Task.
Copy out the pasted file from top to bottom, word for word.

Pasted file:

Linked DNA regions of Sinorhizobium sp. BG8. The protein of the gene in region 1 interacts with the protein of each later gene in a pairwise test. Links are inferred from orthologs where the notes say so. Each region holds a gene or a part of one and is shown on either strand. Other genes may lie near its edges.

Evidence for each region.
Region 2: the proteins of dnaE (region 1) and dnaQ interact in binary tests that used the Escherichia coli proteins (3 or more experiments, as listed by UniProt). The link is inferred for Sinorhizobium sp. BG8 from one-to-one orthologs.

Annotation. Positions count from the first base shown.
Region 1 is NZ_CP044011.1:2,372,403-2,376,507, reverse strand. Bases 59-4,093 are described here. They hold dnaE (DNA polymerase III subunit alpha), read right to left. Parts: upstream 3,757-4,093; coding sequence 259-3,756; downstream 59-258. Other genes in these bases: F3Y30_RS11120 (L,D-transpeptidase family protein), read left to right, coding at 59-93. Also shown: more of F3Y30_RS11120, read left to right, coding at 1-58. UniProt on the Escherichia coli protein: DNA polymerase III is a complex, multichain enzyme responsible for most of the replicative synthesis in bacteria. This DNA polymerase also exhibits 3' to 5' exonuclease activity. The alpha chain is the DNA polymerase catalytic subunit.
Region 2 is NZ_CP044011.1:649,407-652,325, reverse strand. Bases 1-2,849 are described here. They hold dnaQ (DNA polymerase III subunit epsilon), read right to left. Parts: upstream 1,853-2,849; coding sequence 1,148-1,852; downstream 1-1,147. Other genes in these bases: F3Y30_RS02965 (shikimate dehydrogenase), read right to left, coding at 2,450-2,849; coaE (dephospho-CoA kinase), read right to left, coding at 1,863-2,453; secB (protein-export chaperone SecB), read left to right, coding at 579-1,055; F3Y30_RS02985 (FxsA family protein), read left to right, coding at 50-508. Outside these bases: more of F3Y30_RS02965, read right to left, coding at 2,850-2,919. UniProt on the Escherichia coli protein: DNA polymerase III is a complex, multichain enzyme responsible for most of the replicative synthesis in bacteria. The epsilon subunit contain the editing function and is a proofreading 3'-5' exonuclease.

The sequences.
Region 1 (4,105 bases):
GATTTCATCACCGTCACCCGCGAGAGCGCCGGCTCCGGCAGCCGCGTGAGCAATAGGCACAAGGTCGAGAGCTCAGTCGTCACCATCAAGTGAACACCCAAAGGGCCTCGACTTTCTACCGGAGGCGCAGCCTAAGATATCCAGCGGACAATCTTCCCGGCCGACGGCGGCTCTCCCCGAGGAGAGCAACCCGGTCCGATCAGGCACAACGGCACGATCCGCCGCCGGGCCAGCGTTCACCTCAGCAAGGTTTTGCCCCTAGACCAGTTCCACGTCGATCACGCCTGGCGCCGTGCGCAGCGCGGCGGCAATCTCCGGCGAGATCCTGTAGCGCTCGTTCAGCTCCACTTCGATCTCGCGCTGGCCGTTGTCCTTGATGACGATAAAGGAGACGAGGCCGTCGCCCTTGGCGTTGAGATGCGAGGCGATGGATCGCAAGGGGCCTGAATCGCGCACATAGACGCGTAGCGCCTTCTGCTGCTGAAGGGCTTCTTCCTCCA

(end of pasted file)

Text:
Linked DNA regions of Sinorhizobium sp. BG8. The protein of the gene in region 1 interacts with the protein of each later gene in a pairwise test. Links are inferred from orthologs where the notes say so. Each region holds a gene or a part of one and is shown on either strand. Other genes may lie near its edges.

Evidence for each region.
Region 2: the proteins of dnaE (region 1) and dnaQ interact in binary tests that used the Escherichia coli proteins (3 or more experiments, as listed by UniProt). The link is inferred for Sinorhizobium sp. BG8 from one-to-one orthologs.

Annotation. Positions count from the first base shown.
Region 1 is NZ_CP044011.1:2,372,403-2,376,507, reverse strand. Bases 59-4,093 are described here. They hold dnaE (DNA polymerase III subunit alpha), read right to left. Parts: upstream 3,757-4,093; coding sequence 259-3,756; downstream 59-258. Other genes in these bases: F3Y30_RS11120 (L,D-transpeptidase family protein), read left to right, coding at 59-93. Also shown: more of F3Y30_RS11120, read left to right, coding at 1-58. UniProt on the Escherichia coli protein: DNA polymerase III is a complex, multichain enzyme responsible for most of the replicative synthesis in bacteria. This DNA polymerase also exhibits 3' to 5' exonuclease activity. The alpha chain is the DNA polymerase catalytic subunit.
Region 2 is NZ_CP044011.1:649,407-652,325, reverse strand. Bases 1-2,849 are described here. They hold dnaQ (DNA polymerase III subunit epsilon), read right to left. Parts: upstream 1,853-2,849; coding sequence 1,148-1,852; downstream 1-1,147. Other genes in these bases: F3Y30_RS02965 (shikimate dehydrogenase), read right to left, coding at 2,450-2,849; coaE (dephospho-CoA kinase), read right to left, coding at 1,863-2,453; secB (protein-export chaperone SecB), read left to right, coding at 579-1,055; F3Y30_RS02985 (FxsA family protein), read left to right, coding at 50-508. Outside these bases: more of F3Y30_RS02965, read right to left, coding at 2,850-2,919. UniProt on the Escherichia coli protein: DNA polymerase III is a complex, multichain enzyme responsible for most of the replicative synthesis in bacteria. The epsilon subunit contain the editing function and is a proofreading 3'-5' exonuclease.

The sequences.
Region 1 (4,105 bases):
GATTTCATCACCGTCACCCGCGAGAGCGCCGGCTCCGGCAGCCGCGTGAGCAATAGGCACAAGGTCGAGAGCTCAGTCGTCACCATCAAGTGAACACCCAAAGGGCCTCGACTTTCTACCGGAGGCGCAGCCTAAGATATCCAGCGGACAATCTTCCCGGCCGACGGCGGCTCTCCCCGAGGAGAGCAACCCGGTCCGATCAGGCACAACGGCACGATCCGCCGCCGGGCCAGCGTTCACCTCAGCAAGGTTTTGCCCCTAGACCAGTTCCACGTCGATCACGCCTGGCGCCGTGCGCAGCGCGGCGGCAATCTCCGGCGAGATCCTGTAGCGCTCGTTCAGCTCCACTTCGATCTCGCGCTGGCCGTTGTCCTTGATGACGATAAAGGAGACGAGGCCGTCGCCCTTGGCGTTGAGATGCGAGGCGATGGATCGCAAGGGGCCTGAATCGCGCACATAGACGCGTAGCGCCTTCTGCTGCTGAAGGGCTTCTTCCTCCA